Best Attic Air Conditioners – 2022 Buyer’s Guide

| Last Updated: December 22, 2021

Having an attic is not only fun but also very useful, and it doesn’t even matter if you’ve transformed it into a living space or are just using it as a collector of anything and everything discarded.

What’s important is to acknowledge its crucial function in the energy efficiency of the house.

This article will highlight that and many other functions the space above your main house has. You’ll also get recommendations on the best AC solutions for the attic.

Comparison of the Best Attic Air Conditioners

  • Featuring a limited 5 year warranty on all built-in defects
  • Sleek profile offering a quiet performance
  • Made to last and provide energy efficient air conditioning
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  • Offering a fan, heater, and a dehumidifier
  • Cooling at temperatures as low as 5 Fahrenheits
  • Highlighted by whisper technology for quiet performance
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  • Best for the Money
  • Covers an area of up to 500 square feet
  • Highlighted by a simple quick connect line design
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  • A rugged design set at 26 pounds
  • Including a sleep, eco energy and intelligent heating mode
  • Covers an area of up to 750 square feet
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  • For large sized rooms of up to 1500 square feet
  • Highlighted by a powerful performance of 24,000BTU
  • With a user friendly wall mount remote control
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Factors to Consider Before Buying an Air Conditioner for the Attic

Whether you’re using the attic as a room, a storage space, a workshop, or for anything else, it’s a good idea to keep the temperature there under control. Let’s see what you need to know about attic ACs before buying one.

Choices for the AC Type

You have a few AC options suitable for attics. Depending on your goals, consider a central air conditioner, a mini-split, or a portable system. While many factors can influence your decisions, it’s nice to have the options to choose from.

Among those factors are the budget, the HVAC system goal, how much construction work you’re aiming for, and if you just need a solution for keeping the temperatures steady in the room.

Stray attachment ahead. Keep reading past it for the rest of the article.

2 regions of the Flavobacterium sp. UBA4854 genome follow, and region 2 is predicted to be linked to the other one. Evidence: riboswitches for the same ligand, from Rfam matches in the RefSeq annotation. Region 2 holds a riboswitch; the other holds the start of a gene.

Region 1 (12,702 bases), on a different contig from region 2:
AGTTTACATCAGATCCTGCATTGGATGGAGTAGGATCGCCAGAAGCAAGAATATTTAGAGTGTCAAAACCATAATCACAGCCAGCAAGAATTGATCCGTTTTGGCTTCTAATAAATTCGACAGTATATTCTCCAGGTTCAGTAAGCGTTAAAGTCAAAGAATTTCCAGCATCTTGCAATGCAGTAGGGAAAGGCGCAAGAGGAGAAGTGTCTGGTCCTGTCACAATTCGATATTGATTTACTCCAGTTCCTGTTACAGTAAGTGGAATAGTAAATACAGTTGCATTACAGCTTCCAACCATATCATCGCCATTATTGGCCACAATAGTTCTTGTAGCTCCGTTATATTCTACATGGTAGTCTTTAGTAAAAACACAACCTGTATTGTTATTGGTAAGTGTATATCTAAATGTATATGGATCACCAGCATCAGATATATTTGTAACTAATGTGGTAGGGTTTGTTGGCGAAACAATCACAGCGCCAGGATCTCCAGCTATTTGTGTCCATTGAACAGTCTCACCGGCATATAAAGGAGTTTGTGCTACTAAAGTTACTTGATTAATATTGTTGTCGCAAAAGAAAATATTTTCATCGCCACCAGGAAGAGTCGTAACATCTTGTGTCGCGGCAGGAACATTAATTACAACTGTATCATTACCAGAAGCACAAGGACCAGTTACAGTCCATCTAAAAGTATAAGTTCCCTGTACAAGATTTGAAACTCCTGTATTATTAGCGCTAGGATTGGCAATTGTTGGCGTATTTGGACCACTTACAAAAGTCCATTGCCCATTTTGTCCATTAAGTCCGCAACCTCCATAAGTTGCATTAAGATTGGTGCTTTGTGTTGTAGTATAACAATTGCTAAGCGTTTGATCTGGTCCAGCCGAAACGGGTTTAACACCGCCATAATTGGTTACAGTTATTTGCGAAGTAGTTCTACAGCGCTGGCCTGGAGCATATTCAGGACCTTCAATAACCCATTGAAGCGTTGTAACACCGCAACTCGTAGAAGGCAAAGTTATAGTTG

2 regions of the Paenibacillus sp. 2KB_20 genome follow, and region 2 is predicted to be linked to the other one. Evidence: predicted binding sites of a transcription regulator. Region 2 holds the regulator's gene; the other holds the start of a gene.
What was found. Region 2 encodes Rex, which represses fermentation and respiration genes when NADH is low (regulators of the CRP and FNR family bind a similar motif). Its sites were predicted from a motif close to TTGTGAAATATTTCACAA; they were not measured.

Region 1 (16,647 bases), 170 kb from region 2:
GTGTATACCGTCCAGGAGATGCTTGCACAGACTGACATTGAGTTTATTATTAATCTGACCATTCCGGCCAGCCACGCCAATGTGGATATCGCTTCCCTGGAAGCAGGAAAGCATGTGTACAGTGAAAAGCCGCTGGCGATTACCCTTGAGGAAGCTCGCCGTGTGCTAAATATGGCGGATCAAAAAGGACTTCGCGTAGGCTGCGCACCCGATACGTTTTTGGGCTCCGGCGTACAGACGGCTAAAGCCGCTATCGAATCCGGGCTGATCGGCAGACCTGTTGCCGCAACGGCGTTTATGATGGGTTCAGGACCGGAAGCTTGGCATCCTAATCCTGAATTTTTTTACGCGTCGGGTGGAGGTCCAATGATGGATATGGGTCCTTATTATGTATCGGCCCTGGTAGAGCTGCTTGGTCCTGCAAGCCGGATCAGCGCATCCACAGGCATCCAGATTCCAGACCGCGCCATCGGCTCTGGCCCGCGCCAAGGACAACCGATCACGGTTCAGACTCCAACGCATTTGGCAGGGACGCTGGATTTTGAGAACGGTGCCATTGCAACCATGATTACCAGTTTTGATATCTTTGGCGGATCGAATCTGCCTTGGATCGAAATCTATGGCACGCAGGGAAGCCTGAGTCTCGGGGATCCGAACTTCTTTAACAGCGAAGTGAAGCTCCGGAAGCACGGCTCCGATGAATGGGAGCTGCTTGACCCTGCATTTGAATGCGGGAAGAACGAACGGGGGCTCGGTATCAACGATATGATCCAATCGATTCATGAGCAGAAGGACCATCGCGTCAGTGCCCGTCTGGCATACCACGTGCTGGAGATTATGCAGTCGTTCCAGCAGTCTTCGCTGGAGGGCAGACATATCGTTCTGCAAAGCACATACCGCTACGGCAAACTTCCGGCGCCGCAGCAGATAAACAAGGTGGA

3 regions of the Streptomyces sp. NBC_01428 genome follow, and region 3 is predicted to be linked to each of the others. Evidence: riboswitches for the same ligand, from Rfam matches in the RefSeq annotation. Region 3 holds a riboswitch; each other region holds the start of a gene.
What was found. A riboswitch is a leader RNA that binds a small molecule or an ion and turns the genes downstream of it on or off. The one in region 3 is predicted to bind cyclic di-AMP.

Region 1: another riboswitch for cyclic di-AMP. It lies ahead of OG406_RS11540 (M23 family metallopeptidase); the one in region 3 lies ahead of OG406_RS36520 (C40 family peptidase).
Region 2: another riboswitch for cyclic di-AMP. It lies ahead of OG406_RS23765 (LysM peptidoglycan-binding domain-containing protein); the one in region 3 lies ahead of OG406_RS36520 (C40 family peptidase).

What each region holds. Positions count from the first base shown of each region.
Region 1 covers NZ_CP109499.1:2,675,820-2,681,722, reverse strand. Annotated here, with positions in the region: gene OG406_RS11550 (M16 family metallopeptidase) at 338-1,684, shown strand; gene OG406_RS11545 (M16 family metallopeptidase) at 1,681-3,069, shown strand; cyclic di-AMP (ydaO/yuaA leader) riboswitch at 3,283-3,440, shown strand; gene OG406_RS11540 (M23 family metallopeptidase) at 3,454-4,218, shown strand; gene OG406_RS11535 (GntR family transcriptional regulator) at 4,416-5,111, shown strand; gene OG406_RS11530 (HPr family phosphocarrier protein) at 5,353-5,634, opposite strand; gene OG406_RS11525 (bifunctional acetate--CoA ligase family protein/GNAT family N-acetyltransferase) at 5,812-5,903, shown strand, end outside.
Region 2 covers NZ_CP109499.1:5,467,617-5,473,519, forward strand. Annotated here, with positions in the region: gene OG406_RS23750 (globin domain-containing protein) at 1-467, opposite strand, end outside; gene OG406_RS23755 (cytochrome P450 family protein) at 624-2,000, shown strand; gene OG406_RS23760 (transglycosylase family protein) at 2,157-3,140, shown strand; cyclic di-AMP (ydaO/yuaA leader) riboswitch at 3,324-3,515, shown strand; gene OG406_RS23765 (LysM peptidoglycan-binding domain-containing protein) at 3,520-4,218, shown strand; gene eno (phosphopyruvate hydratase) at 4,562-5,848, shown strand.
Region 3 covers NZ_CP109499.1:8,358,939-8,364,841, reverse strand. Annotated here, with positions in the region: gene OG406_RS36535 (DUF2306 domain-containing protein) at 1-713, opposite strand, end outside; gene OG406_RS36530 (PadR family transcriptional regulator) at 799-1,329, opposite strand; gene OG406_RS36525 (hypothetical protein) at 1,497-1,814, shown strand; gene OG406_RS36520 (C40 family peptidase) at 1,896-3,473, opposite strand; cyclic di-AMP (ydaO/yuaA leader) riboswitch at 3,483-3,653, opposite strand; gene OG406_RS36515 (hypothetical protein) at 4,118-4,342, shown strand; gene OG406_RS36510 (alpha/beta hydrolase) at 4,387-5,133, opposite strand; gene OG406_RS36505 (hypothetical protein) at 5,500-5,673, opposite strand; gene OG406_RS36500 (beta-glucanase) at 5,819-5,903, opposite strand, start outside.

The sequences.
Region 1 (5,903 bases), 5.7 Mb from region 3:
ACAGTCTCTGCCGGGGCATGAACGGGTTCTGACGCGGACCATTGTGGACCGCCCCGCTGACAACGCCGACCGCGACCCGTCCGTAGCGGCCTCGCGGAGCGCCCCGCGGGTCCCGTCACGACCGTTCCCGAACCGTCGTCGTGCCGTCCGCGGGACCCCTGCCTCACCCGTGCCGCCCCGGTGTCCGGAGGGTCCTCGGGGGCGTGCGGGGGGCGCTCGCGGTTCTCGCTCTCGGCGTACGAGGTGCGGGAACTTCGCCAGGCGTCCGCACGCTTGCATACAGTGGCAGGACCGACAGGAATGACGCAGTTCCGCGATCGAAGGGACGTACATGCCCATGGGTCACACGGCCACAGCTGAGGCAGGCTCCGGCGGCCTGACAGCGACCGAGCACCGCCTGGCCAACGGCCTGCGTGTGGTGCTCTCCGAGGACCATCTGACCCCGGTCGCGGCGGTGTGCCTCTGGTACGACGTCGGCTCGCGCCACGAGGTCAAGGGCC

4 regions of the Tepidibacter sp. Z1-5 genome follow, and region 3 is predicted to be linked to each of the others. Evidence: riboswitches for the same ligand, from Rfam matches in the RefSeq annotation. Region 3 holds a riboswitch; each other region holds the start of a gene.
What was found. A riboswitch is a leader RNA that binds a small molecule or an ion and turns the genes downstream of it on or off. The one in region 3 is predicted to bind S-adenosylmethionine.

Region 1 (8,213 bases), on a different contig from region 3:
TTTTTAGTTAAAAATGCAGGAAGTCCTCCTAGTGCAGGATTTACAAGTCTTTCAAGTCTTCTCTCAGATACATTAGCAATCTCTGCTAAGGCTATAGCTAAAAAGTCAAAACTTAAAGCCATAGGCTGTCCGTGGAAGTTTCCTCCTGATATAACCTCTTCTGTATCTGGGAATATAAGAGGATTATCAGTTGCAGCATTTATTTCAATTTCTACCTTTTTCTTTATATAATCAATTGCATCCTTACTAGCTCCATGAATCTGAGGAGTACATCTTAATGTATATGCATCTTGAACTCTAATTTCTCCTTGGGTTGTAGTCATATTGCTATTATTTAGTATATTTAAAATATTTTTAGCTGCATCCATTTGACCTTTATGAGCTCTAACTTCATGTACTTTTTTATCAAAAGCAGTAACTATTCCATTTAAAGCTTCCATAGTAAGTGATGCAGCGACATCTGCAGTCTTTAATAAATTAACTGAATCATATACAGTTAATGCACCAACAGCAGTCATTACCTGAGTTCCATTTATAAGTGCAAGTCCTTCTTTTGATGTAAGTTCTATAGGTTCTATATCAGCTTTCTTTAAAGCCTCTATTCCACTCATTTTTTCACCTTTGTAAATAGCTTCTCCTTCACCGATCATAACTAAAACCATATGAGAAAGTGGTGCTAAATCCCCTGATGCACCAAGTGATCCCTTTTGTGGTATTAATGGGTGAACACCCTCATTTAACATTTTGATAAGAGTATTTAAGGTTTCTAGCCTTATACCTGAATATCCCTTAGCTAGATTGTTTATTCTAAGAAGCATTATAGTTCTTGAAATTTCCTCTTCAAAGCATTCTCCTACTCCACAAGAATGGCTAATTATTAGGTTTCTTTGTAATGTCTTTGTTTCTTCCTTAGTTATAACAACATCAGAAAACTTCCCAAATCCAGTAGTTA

Whole House or Attic Square Footage

No matter the type you choose, you need to know how large is the area the AC is going to be serving. Once you’re aware of the square footage, choosing a suitable unit will be easy. Use BTU/area charts to identify the right cooling power for the appliance.

Your Energy Efficiency Goals

Once you know the BTU, think about how energy efficient your house will be for each unit option you’re considering. This will help you to control your environmental footprint and save on bills in the long run.

Attic Insulation and Ductwork

If your attic isn’t well-insulated, you might see money seeping through the cracks there. Make an effort to minimize the energy loss by covering all the damages and check the ducts for leakage.

How Much Maintenance are You Going to Need?

Depending on how much maintenance you’re ready to go through, you might need to reconsider your AC types. Installing a central AC can be more expensive and take days. Alternatively, a wall-mounted unit takes a few hours and a technician to install.

Review of the Best Attic Air Conditioners

As we can see, there are a few factors to consider while choosing an AC for your attic. We’ve compiled a list that offers help in getting the best system out of the best.

Best Overall

Pioneer WYS012AMFI19RL

Pioneer Air Conditioner WYS012A-20 Wall Mount Ductless Inverter+ Mini Split Heat Pump, 12000 BTU-110/120V



Coverage Area: 450-750 sq.ft.

Dimensions (in): 31.5×7.5×11.75

Weight: 19 lbs.

Decibel Level: N/A

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This is one of the latest Pioneer air conditioners, packed with the latest functionality, including wireless internet access for easy control from your smartphone.

It adds a few bells and whistles to the primary cooling, heating, dehumidification, and ventilation features. One of those is the automatic restart, where the AC recovers to the latest setting if the power goes off.

The night mode turns the unit into a silent and sneaky operation. You won’t even know, but the system will adjust the temperature according to your body temperature, helping you sleep better and wake up relaxed.

Bottom Line

The unit comes with all you need for installation and precharged with the R410a refrigerant. It can cool during summers of up to 122 F, so it’s an ideal choice for a hot attic.

With tested safety features and smart functionality, it can also stay unsupervised for a week or two and keep running at a given schedule.


Full installation kit included

Washable permanent air filters

WiFi connection and smart features

Temperature setting range of 62 to 90 F

Free technical support and a five-year warranty


More efficient cooling than heating


Senville SENL-12CD

Senville LETO Series Mini Split Air Conditioner Heat Pump, 12000 BTU 110/120V, Inverter, Works with Alexa, SEER2 20.8, 1 Ton, White



Coverage Area: 450-750 sq.ft.

Dimensions (in): 26×10.43×21.26

Weight: 66.14 lbs.

Decibel Level: 25 dB

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Senville’s LETO series is designed to accommodate hot and cold ambient temperatures. This particular model can cool about 750 square feet without any issue. 

It offers the four main functions, plus lets you turbo cool/heat the room if you need a fast temperature change. Turn on the low noise mode when you sleep and start the “Follow me” feature to adjust the temperature according to your location in the room.

The filters are easy to access and clean with a vacuum or rinse with water. Just remember to let them air dry completely before placing them back in.

Bottom Line

If you’re searching for a relatively affordable and modern unit for your attic, opt for this one. It provides all the necessary functionality for keeping the space cool in summer and comfortable in winter.